(Satan does both kinds of accusing in scripture, of course, so either topic is worth discussing.)

– This could mean God was doing the atonement (I would certainly agree with that) or that God was receiving the atonement; or maybe both.

– God might be the one doing the atonement here with Christ (the God/Man), but much more importantly God is the one receiving the reconciliation and atonement and propitiation; and not only that but was affected by it somehow. (You complain later about logicians who ‘logically’ figure that God could not be changed in His essential action toward us, implying that you think God can be changed in His essential action toward us instead. Changed by Christ, in this case.) At the most, God atones (reconciles) Himself, and only Himself. You may not have meant to imply that the reception as well as the action was “unilateral”, but I haven’t seen anything yet from you in this thread otherwise: it looks rather like only God is receiving (and only God is being affected by) the atonement and propitiation (as well as doing the atonement, too, maybe).

– Once again, you only present God as being the object of the action of reconcilation.

– It would be difficult for you to be more explicit than this, about the idea that God is the one who needs the atoning! {g}

– By context, your complaint here is that (you think) those who object to penal substitution (misrepresenting pen-sub along the way) want to “atone God” themselves, i.e. rather than letting Christ atone God on the cross. God is again the receiver and object of the atonement; Christ is the doer (or else the sinner attempts to “atone God” and fails because only Christ can “atone God”.)

So far, in this thread, the only two persons in your account of the action of atonement (and propitiation), are Christ and God. (Though you still haven’t yet discussed much of what you understand the term ‘atonement/reconciliation’ to mean.) You do mention Christ and God (as the God/Man) doing the action (or at least the event) of atonement, but in every case, only God, personally, is mentioned by you as receiving (even being affected by) reconciliation/atonement and propitiation. (It’s hard to say so far whether you’re presenting Christ as a receiver of the action of atonement, too; only the person of ‘God’ instead of Christ perhaps is needing and receiving atonement?) No other persons are involved in it, especially us.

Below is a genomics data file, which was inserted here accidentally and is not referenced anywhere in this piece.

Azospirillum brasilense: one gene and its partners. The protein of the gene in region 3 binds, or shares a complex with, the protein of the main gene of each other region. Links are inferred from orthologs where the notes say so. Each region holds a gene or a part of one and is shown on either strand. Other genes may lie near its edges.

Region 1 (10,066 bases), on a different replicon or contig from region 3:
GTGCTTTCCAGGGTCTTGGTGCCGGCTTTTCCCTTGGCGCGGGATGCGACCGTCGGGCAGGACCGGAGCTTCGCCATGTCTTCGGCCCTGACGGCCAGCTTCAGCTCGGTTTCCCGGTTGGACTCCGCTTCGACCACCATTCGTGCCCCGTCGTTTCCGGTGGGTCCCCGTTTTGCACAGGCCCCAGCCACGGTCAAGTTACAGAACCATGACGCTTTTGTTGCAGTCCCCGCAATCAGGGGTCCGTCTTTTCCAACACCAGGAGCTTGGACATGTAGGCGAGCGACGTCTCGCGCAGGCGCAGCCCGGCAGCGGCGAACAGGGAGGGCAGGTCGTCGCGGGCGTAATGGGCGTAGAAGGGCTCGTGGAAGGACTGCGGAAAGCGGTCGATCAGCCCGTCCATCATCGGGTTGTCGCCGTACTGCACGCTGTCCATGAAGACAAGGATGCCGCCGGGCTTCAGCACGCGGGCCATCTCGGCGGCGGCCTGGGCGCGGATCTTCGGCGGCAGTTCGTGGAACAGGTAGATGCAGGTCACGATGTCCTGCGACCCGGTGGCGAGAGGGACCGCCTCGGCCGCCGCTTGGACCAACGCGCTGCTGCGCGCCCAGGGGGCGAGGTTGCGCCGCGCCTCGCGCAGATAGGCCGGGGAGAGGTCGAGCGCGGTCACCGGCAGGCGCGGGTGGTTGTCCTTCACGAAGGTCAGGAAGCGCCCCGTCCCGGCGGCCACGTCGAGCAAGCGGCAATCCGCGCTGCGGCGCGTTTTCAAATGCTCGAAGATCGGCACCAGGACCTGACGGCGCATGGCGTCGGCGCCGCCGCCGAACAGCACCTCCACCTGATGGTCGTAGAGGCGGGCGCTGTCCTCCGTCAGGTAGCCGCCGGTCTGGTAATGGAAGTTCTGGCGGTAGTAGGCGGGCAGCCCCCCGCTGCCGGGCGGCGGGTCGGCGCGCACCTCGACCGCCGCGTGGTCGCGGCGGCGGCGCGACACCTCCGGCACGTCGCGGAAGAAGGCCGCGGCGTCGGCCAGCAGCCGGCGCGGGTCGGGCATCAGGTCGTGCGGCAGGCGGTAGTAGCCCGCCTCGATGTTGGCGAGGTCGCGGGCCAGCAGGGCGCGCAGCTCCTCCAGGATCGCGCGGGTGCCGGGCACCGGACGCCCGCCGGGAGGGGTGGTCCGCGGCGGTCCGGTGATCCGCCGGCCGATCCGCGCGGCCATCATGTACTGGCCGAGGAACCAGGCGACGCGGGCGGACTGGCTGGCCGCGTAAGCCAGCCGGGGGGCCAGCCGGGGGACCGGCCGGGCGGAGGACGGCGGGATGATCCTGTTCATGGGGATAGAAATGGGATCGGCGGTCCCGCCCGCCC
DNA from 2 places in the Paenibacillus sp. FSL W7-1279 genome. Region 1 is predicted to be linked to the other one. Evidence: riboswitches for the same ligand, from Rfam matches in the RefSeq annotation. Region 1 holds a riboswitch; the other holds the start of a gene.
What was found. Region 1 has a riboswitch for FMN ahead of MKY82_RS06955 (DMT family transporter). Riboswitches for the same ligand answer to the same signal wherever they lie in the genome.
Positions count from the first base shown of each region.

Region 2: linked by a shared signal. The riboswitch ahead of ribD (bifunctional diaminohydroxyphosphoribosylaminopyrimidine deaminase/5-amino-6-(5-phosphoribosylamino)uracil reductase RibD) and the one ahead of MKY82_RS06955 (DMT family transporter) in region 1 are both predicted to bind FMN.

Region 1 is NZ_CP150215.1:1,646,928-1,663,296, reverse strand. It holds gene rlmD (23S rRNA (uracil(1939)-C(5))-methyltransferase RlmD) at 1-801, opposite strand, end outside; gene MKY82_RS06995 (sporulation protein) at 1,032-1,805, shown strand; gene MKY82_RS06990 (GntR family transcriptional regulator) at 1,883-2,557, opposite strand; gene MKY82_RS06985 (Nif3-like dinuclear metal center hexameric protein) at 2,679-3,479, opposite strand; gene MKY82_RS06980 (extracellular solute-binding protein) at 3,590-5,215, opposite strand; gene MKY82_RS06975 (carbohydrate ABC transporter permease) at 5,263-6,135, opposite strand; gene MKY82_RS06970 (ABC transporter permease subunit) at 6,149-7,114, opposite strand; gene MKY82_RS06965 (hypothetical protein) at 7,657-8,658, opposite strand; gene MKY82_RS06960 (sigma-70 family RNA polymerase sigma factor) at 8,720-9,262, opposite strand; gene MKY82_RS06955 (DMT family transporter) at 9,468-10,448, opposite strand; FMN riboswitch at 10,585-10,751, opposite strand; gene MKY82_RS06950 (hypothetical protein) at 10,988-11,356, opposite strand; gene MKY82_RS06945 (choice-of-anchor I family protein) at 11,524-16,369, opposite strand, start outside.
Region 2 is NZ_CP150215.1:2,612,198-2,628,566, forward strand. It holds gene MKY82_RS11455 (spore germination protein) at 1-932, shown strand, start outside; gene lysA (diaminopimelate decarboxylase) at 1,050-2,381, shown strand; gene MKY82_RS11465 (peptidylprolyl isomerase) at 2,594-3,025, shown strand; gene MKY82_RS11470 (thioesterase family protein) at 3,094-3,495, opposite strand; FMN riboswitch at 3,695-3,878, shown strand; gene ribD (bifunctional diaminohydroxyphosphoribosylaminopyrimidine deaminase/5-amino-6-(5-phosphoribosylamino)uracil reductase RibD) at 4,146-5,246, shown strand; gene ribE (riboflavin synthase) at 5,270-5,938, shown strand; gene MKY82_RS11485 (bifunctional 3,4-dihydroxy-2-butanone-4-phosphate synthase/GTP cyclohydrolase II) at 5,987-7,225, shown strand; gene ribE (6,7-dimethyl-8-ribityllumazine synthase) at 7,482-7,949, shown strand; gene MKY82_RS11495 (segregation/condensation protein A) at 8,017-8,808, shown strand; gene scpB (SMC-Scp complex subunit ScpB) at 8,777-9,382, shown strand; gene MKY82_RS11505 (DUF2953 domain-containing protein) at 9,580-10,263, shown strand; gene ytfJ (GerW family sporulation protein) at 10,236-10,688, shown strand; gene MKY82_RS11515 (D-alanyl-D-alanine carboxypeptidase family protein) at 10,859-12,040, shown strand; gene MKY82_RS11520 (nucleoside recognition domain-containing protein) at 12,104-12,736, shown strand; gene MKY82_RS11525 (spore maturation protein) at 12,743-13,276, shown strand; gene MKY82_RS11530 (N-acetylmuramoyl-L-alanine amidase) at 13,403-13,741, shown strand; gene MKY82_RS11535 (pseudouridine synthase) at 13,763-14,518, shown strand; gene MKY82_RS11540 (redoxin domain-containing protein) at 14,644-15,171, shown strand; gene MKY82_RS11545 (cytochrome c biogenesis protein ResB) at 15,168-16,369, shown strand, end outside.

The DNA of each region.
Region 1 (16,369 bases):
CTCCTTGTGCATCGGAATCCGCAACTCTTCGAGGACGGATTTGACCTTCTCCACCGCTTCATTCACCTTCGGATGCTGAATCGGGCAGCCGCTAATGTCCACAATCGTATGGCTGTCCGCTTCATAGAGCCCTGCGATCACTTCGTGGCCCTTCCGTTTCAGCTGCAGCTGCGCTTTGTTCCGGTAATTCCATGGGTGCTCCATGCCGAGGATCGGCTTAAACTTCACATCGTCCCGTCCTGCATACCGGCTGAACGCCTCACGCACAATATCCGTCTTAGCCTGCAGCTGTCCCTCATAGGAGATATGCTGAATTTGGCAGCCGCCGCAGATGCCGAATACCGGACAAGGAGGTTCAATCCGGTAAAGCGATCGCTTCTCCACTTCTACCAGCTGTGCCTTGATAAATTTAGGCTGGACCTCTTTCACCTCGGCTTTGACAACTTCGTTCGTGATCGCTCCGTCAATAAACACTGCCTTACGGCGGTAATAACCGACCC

So far in your uses of the term (in this thread anyway), if there is any interpersonal interaction going on at all, it is only between the Son and the Father. And whatever the Father (at least, if not the Son) is receiving from the atonement and propitiation enacted by the Son (and the Father), it would seem to be something He wasn’t receiving before the historical event of the crucifixion of the Son.

So, what was the Father receiving from the Son, or God receiving from Himself, that He wasn’t already receiving (or being given)? What is being accomplished between the Father and the Son that wasn’t being accomplished between them before? Or, if the Father was receiving atonement and propitiation from the Son before, which the crucifixion was emblematic of, what is it that He was receiving (and even enacting Himself): something exclusive to anything a human (except Christ) could possibly receive from God, much less do to affect God so that God is “reconciled”, “atoned”, “propitiated”?

Those are the things that will have to be addressed in order to clarify what you mean by atonement (aka conciliation/reconciliation) and propitiation.

After which, it might be helpful for you to explain why your usage of the terms goes exactly opposite to how the NT authors use them. :wink:

Like, I guess, that 1st century book, the Bible. {g} (It’s the best-selling book of all time, anyway.) Where, in the New Testament at least, man is (so far as I can find) constantly the object and receiver of atonement and propitiation (insofar as the authors use those terms), never once God. And somehow the authors manage to do that without ever once translating our need for atonement and propitiation from God, into the believer (much less the sinner) being the victorious object of worship.